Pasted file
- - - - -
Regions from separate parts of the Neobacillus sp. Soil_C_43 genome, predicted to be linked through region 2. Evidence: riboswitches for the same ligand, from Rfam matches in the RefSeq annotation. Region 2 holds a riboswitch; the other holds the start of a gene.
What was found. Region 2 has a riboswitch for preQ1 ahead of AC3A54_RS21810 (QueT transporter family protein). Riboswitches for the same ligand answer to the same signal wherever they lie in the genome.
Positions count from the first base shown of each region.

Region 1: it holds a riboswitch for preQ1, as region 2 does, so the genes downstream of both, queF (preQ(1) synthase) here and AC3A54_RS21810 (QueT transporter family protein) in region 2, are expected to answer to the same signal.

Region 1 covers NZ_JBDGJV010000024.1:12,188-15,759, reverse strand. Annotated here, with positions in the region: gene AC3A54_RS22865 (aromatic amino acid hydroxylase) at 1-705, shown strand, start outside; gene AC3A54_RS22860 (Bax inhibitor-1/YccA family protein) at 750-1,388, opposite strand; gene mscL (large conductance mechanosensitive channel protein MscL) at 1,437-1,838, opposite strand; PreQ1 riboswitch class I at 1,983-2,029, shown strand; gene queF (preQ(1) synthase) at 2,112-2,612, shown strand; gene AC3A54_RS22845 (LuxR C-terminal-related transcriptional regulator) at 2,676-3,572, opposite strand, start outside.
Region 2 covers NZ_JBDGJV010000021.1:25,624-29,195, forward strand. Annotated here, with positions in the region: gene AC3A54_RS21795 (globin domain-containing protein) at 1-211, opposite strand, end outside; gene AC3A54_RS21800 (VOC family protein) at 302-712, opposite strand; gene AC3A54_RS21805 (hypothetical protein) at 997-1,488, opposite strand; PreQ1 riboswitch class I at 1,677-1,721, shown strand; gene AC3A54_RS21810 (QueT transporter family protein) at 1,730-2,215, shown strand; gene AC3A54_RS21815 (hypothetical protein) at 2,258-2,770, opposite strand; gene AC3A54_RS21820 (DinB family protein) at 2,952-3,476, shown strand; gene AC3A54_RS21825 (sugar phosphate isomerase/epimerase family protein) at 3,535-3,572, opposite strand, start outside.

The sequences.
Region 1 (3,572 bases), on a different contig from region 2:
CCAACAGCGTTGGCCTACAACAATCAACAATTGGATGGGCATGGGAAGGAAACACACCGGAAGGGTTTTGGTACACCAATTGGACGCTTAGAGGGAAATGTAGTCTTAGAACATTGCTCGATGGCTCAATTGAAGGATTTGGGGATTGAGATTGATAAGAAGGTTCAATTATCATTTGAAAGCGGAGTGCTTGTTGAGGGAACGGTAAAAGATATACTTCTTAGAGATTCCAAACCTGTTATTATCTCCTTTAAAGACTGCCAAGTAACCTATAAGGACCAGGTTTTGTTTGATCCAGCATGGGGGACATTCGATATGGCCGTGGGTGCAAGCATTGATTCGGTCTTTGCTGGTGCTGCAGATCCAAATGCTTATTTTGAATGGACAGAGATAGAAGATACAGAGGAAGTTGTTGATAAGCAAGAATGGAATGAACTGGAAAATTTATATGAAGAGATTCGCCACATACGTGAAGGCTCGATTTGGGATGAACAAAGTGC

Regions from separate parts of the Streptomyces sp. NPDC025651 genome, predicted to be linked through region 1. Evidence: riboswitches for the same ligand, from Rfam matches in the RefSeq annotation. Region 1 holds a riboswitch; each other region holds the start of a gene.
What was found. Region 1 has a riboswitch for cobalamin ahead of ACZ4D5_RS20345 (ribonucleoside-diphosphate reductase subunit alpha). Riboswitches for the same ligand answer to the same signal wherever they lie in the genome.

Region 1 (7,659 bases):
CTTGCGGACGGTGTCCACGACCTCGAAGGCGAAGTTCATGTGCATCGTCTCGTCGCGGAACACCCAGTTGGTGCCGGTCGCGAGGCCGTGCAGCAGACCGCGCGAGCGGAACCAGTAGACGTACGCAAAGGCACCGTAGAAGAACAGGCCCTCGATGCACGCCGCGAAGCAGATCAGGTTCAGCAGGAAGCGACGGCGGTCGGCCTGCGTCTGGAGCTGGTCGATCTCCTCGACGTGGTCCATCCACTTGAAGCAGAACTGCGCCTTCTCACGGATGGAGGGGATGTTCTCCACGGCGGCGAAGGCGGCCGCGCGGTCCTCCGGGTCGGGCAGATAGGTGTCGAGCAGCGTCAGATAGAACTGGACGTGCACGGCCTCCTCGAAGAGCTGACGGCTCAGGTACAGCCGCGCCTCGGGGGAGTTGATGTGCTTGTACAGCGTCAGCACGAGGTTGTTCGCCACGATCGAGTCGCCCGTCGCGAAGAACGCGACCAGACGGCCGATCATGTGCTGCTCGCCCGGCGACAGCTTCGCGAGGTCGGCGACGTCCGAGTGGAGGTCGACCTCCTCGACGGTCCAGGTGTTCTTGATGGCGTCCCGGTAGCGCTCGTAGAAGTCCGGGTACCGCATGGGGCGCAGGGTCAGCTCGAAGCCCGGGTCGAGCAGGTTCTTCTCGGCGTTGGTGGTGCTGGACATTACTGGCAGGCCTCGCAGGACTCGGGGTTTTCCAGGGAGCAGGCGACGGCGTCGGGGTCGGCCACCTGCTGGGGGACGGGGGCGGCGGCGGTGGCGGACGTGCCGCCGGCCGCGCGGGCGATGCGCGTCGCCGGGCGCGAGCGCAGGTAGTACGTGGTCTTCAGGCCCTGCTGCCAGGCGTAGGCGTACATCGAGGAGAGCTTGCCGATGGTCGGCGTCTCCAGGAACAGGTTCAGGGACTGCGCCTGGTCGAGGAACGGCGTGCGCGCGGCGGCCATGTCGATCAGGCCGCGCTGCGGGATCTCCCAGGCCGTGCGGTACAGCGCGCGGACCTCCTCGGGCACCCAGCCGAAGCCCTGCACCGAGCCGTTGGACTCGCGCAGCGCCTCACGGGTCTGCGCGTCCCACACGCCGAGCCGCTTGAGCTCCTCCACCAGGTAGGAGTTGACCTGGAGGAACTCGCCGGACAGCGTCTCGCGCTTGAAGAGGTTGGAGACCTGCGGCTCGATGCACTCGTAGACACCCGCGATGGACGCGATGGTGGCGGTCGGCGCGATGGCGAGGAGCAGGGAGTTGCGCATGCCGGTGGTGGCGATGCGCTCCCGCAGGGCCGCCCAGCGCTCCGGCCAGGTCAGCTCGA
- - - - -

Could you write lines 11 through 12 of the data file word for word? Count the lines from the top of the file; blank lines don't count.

What was found. Region 1 has a riboswitch for cobalamin ahead of ACZ4D5_RS20345 (ribonucleoside-diphosphate reductase subunit alpha). Riboswitches for the same ligand answer to the same signal wherever they lie in the genome.

Region 1 (7,659 bases):